Easier to be transparent! Auditors criticise York Council

Its over a year since the York Councils last Chief Executive – Mary Weastell – retired. It was thought to be the end of what had been an awkward relationship.

An auditor’s report from Mazers, issued yesterday, criticises the process used to approve the terms of the early retirement.

We said over a year ago that details of settlements (anonymised to protect the privacy of individuals) should be published.

That still does not happen in York.

What happened after the May 2019 elections is the subject to varied interpretations.

However, very soon after the poll Mary Weastall went absent on sick leave.

It appears that negotiations about her future then extended over a 12 month period.

There were (unsubstantiated) allegations of bullying while the Council said that it wanted to reduce ongoing costs by doing away with the post of Chief Executive.

In turn this attracted what is known as a public interest report from the Councils external auditors. In essence taxpayers had claimed that an estimated £400,000 (actual £377,115) pay off given to the departing Chief Executive was excessive.  Most of the money went on pension contributions.

The auditors are critical of Keith Aspden for not declaring a personal interest at the (private) meeting which determined the payment to be made to the former Chief Executive. They confirm that this was not a pecuniary interest as Councillors have access to public liability insurance cover.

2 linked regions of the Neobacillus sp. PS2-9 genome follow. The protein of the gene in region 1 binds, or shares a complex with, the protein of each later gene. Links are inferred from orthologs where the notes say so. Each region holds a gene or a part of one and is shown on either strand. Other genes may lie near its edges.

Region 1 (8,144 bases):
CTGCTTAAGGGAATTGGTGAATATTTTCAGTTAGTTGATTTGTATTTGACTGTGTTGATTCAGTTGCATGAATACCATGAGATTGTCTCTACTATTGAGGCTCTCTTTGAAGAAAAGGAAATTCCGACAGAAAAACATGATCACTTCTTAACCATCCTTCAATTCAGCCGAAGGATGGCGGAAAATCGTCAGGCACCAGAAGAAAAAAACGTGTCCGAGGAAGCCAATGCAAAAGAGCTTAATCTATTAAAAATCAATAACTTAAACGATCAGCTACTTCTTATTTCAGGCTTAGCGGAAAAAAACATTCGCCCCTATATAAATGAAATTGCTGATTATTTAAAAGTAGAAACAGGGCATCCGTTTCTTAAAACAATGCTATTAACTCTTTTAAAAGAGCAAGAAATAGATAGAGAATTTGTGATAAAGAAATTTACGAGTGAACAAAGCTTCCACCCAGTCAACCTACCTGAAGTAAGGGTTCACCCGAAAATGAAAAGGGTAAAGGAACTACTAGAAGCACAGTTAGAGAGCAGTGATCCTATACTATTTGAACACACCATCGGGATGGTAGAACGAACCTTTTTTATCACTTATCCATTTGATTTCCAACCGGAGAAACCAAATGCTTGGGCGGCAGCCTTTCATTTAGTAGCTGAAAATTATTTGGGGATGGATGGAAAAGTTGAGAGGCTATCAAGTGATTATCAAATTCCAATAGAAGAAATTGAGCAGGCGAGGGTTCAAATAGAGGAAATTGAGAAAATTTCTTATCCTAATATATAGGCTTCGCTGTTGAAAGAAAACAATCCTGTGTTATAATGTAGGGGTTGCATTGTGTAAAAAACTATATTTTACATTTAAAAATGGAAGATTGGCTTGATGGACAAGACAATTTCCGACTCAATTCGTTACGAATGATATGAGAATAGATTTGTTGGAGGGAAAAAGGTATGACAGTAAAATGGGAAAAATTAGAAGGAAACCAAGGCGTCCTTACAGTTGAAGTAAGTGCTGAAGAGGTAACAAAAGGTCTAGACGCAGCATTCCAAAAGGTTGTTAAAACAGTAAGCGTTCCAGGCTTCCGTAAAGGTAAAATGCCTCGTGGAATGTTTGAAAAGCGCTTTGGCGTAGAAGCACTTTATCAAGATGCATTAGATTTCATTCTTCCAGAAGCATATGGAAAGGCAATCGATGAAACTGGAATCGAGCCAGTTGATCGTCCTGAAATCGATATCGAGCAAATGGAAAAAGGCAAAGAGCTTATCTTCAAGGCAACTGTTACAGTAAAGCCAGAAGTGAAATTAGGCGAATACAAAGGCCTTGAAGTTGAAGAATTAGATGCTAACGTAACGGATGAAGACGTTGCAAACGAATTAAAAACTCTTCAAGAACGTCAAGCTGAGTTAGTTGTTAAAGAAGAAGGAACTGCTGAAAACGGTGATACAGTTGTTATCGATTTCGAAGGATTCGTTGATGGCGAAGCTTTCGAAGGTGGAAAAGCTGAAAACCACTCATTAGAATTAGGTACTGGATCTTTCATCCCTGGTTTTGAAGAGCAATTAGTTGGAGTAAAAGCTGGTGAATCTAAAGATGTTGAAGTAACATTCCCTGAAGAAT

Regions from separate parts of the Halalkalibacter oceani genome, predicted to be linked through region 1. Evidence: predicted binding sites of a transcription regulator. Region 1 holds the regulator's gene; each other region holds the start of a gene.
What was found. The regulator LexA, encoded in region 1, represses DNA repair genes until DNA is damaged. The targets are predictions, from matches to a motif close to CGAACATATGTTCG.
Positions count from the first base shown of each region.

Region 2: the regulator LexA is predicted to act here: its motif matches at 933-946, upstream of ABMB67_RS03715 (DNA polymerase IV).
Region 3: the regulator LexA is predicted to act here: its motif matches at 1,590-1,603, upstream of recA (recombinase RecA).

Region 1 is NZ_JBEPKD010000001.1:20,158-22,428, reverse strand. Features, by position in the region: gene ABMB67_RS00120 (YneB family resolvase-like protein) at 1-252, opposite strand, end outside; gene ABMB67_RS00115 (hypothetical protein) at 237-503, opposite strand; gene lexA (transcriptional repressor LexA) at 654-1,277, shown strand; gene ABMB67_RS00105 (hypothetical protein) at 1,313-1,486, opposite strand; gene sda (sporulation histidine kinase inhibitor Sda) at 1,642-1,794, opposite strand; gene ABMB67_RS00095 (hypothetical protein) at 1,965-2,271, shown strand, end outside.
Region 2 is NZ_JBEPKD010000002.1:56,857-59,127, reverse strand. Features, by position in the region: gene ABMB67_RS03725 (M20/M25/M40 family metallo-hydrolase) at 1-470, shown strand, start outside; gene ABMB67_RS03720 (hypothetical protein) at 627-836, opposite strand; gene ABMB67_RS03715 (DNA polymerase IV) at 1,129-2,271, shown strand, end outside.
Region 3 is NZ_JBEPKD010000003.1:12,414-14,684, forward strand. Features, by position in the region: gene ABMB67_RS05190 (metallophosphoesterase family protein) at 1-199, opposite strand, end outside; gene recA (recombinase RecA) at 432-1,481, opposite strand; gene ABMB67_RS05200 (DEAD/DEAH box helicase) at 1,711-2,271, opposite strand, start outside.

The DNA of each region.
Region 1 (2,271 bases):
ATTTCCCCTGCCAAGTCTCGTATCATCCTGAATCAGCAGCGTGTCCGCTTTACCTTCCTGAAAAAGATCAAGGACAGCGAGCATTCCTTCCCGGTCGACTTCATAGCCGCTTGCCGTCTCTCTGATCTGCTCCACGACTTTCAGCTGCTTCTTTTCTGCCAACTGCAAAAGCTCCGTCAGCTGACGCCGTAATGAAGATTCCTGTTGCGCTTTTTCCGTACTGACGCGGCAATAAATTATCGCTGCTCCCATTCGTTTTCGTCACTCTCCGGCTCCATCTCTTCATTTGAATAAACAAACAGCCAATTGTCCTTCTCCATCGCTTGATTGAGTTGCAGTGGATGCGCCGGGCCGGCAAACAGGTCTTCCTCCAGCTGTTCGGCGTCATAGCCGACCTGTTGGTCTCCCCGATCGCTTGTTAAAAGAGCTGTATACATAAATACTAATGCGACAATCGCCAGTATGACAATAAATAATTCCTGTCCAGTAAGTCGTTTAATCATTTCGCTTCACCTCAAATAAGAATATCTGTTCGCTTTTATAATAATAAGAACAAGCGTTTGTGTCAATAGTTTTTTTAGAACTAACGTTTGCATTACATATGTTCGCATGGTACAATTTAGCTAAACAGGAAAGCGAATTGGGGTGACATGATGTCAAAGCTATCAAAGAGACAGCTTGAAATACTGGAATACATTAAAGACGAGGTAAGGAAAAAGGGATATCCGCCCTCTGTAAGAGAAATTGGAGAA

(Mazers fall short of their own standards when quoting from a 2017, supposedly independent investigators report, which subsequently turned out to be far from “independent”. It was considered at a public meeting – at Cllr Aspden’s request – on 3rd January 2019. They also omit to mention that the bogus investigation cost taxpayers over £100,000 and Cllr Aspden £20,000 himself)

The auditors confirm that the former Chief Executive was kept on full pay throughout her sick leave absence. Her contract provided only for 6 months on full pay followed by 6 months on half pay. The difference amounts to £18,165.

The auditors also say that of the £377,115  “exit package” only £286,452 was statutory. The Council had a choice about whether to pay the remaining £90,663 which was labelled as “redundancy” and “ex gratia”.

The auditors recommend,

  1. The Council should adopt and apply appropriate standards for business case preparation in relation to exit and pension discretions to improve information supporting decisions.
  2. Decision notes should be maintained that document the factors that explain the case for the use of public funds under the scheme of delegation such as where payments exceed contractual entitlements.
  3. The Council should review the design of its governance policies and procedures to manage conflicts of interest (including self-interest threats). This should include updating the Council’s constitution and scheme of delegation.
  4. The Council should ensure all Members fully understand the requirements of the Code of Conduct in relation to declaration of interests.
  5. The Council should review its policies and procedures to reflect Government guidance in the use of non-disclosure agreements.

The Council has said that it accepts the recommendations and will act to changes its procedures.

We will see.